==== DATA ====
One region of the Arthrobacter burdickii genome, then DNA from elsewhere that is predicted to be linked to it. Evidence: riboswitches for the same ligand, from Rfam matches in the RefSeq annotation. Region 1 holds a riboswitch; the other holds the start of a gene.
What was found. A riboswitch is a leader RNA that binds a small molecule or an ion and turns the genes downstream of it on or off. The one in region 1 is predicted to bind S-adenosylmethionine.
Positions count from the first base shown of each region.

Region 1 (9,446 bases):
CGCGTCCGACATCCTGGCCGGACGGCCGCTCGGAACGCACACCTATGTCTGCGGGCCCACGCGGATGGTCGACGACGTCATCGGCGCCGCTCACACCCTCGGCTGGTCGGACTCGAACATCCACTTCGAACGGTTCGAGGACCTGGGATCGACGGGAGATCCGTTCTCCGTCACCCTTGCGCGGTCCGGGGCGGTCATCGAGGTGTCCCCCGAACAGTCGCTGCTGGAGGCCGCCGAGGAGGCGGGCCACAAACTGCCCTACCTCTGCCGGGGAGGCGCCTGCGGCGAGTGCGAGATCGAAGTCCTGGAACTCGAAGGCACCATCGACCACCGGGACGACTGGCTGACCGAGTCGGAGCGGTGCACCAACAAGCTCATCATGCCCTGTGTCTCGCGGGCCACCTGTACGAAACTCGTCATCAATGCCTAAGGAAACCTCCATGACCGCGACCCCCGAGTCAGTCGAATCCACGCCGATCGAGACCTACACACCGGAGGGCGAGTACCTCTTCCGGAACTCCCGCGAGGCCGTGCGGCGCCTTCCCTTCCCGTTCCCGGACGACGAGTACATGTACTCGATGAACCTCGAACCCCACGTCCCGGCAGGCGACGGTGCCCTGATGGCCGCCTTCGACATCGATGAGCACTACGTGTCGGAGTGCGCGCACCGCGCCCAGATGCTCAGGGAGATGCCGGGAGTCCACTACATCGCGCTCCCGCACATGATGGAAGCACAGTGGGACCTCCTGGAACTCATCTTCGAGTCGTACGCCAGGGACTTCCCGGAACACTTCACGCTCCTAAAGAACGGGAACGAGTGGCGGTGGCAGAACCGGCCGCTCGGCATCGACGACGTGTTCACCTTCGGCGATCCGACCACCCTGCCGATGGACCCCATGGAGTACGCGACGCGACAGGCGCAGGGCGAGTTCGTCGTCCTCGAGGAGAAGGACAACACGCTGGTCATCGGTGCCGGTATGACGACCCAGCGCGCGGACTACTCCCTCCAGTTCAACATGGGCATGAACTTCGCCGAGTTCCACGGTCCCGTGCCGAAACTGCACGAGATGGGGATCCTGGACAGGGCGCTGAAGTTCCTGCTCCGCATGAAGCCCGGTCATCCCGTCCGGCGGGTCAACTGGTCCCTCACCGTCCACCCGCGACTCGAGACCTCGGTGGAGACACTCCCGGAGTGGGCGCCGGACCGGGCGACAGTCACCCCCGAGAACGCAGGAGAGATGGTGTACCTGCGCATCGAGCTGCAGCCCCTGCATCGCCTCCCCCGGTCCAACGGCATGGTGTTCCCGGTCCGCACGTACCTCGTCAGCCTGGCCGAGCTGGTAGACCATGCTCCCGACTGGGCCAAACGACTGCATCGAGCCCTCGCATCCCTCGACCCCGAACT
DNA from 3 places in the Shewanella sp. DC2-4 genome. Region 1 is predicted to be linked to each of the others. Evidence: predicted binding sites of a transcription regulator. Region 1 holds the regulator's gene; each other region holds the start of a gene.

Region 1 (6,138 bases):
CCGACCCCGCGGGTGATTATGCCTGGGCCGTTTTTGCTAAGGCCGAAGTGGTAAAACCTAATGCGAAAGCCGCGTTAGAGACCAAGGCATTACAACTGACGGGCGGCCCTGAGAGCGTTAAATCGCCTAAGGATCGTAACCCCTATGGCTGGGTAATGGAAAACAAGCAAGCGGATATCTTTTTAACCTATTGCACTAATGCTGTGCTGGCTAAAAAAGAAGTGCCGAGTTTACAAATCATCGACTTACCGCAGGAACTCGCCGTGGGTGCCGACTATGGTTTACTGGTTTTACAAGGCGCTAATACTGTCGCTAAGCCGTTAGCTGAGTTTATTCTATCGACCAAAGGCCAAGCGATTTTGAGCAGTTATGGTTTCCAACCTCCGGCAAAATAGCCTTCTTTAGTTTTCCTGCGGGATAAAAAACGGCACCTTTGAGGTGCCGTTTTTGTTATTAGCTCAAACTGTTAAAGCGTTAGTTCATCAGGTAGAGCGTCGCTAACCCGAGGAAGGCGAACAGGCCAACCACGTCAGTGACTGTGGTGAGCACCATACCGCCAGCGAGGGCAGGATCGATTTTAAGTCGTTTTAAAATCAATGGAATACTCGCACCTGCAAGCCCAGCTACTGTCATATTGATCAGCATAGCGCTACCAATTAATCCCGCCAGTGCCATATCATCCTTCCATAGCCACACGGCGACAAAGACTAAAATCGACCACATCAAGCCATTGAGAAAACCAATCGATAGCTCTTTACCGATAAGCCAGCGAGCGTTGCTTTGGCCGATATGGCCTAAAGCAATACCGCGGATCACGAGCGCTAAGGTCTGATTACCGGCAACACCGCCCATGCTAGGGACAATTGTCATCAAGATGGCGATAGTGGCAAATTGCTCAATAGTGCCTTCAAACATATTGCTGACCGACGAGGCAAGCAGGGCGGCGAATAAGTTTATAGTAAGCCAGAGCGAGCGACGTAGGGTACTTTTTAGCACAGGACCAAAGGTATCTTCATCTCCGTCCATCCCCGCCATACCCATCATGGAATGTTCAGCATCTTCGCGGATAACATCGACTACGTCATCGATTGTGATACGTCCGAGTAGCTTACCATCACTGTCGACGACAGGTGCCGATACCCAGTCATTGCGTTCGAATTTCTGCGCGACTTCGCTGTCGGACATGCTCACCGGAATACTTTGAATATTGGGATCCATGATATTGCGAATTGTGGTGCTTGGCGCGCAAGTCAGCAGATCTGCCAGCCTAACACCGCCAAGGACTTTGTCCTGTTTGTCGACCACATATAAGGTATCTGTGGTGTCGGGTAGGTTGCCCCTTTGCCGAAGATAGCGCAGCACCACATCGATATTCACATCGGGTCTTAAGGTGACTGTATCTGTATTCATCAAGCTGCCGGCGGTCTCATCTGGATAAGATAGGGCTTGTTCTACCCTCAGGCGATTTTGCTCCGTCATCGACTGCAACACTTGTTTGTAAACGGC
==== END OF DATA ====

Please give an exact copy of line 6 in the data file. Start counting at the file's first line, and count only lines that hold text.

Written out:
DNA from 3 places in the Shewanella sp. DC2-4 genome. Region 1 is predicted to be linked to each of the others. Evidence: predicted binding sites of a transcription regulator. Region 1 holds the regulator's gene; each other region holds the start of a gene.